While examining the inside of the mouth is already a typical part of a regular dental check-up, for many people it is also worth scheduling an appointment for an oral cancer screening. The American Cancer Society predicts that more than 53,000 people will be diagnosed with oropharyngeal or oral cavity cancer in 2020, and together…
Reasons to Schedule an Oral Cancer Screening With Your Dentist
Oral cancer screening is often part of your routine dental appointments. This may be surprising news: when you think of a dental appointment, you think of checking the quality of teeth and gums, checking for cavities, and getting a deep cleaning. Also, even if your dentist is performing this examination, it is unlikely he or she is specifically describing the details of what is seen, especially if the exam is normal.
However, many consider oral cancer screenings as a particularly important part of dental visits, as they could lead to earlier detection of cancer. Typically, the earlier cancer is caught, the more easily and successfully treated it is.
Why you should be scheduling routine dental visits
Everyone knows a friend who has said they haven’t been to the dentist in years. Maybe that person is you. However, skipping out on visits and avoiding the dentist can have dire consequences. You may be experiencing tooth decay that you don’t immediately recognize. Plaque could be developing in areas unseen. And of course, there may be certain signs and symptoms of mouth cancers that are not readily apparent.
What will your dentist look for?
Your dentist will look for any sort of lesions in the mouth. Most of the time, they are harmless, such as if you simply bit your cheek while chewing. Other times, they could be cancerous or precancerous, meaning it is possible they will go on to become cancerous lesions. Mouth cancer can occur on any part of the mouth, including your tongue, inner cheeks, the roof of your mouth, gums, and even your lips.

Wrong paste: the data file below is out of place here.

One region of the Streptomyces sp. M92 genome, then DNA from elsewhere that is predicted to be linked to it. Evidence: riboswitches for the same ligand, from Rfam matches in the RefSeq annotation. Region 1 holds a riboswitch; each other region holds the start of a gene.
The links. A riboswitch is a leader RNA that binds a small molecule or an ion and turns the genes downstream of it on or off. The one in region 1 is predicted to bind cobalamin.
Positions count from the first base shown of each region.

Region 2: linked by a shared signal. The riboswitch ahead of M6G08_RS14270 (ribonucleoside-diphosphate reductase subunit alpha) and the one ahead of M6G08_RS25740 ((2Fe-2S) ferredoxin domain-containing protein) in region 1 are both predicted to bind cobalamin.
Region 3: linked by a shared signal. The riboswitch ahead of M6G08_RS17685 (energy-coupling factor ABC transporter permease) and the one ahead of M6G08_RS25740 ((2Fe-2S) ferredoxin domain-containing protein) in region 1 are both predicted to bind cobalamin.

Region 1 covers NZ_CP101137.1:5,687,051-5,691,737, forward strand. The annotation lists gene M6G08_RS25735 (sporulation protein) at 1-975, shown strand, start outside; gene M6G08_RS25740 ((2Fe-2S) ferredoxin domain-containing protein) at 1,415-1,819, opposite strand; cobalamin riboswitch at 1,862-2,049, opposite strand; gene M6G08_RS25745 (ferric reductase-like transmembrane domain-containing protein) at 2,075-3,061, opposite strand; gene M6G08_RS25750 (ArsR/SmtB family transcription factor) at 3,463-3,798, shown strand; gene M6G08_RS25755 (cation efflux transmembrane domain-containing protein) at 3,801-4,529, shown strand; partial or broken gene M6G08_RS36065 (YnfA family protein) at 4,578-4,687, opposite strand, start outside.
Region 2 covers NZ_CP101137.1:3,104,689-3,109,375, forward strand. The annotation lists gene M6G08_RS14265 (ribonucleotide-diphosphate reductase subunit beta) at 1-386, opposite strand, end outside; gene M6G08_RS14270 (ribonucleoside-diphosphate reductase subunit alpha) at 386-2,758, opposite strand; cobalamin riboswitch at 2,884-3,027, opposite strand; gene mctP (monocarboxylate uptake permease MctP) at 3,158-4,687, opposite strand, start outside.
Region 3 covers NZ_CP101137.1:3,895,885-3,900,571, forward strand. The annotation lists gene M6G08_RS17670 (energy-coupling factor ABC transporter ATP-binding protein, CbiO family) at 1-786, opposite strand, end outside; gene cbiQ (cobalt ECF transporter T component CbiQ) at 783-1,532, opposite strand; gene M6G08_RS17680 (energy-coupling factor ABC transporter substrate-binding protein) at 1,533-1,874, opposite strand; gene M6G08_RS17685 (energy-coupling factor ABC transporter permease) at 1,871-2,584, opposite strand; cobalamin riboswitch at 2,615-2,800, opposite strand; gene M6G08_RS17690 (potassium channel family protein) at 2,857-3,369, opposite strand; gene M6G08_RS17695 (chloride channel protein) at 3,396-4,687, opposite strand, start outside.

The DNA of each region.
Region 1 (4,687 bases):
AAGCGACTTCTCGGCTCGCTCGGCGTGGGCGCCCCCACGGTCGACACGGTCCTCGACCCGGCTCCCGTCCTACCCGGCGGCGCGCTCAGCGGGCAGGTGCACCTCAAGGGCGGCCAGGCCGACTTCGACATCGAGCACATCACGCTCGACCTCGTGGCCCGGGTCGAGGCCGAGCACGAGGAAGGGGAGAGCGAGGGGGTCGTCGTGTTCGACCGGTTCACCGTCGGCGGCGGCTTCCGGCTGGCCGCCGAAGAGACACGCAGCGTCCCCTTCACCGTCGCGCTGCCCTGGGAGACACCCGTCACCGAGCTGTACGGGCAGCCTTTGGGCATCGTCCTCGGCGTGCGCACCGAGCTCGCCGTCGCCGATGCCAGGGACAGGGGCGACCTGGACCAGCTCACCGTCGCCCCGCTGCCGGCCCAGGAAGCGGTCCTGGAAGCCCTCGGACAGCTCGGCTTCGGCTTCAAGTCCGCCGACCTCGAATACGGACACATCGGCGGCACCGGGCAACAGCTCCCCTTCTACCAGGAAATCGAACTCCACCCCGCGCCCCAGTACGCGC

Only a medical professional can rule out cancer, so you can’t rely on self-diagnosis. Moreover, the lesions can be particularly small or in a difficult-to-see area. Notably, a visual examination alone does not equate to a definitive diagnosis. In other words, additional exams or tests will be needed to rule out or diagnose cancer.
Your dentist may simply recommend you return in a few weeks to observe if the lesion has changed or, hopefully, cleared. Or they may order a biopsy of the lesion or lesions. A biopsy is a simple outpatient procedure wherein your dentist or another provider will remove a small sample of cells from the lesions (usually with a needle) for examination in a lab.
High-risk groups should be even more vigilant
Again, most mouth lesions are harmless. Every time you notice a cut or scrape or similar wound in the mouth that does not mean you should panic and run to the dentist. However, if you do notice some concerning symptoms, or you are part of a high-risk group, then it may be worth it to schedule a non-routine visit with the dentist so he or she can look.
For example, if you notice some obvious lesions in your mouth, it may be worth it to reach out to your healthcare providers. Lesions often look like red or white patches in the mouth. Further, certain groups are at higher risk of developing mouth cancer, including people who drink excessively, smoke, or use tobacco, and those with a history of cancers and conditions like HPV.
Even people who have had high exposure to the sun are at a higher risk for developing mouth cancers (not just skin cancers). It is particularly important for people within these high-risk groups to be vigilant about their dental examinations.
Notably, this list is not exhaustive. If you have any concerns or simply want more information, speak with your dental providers to learn more about oral cancer screening and diagnosis.
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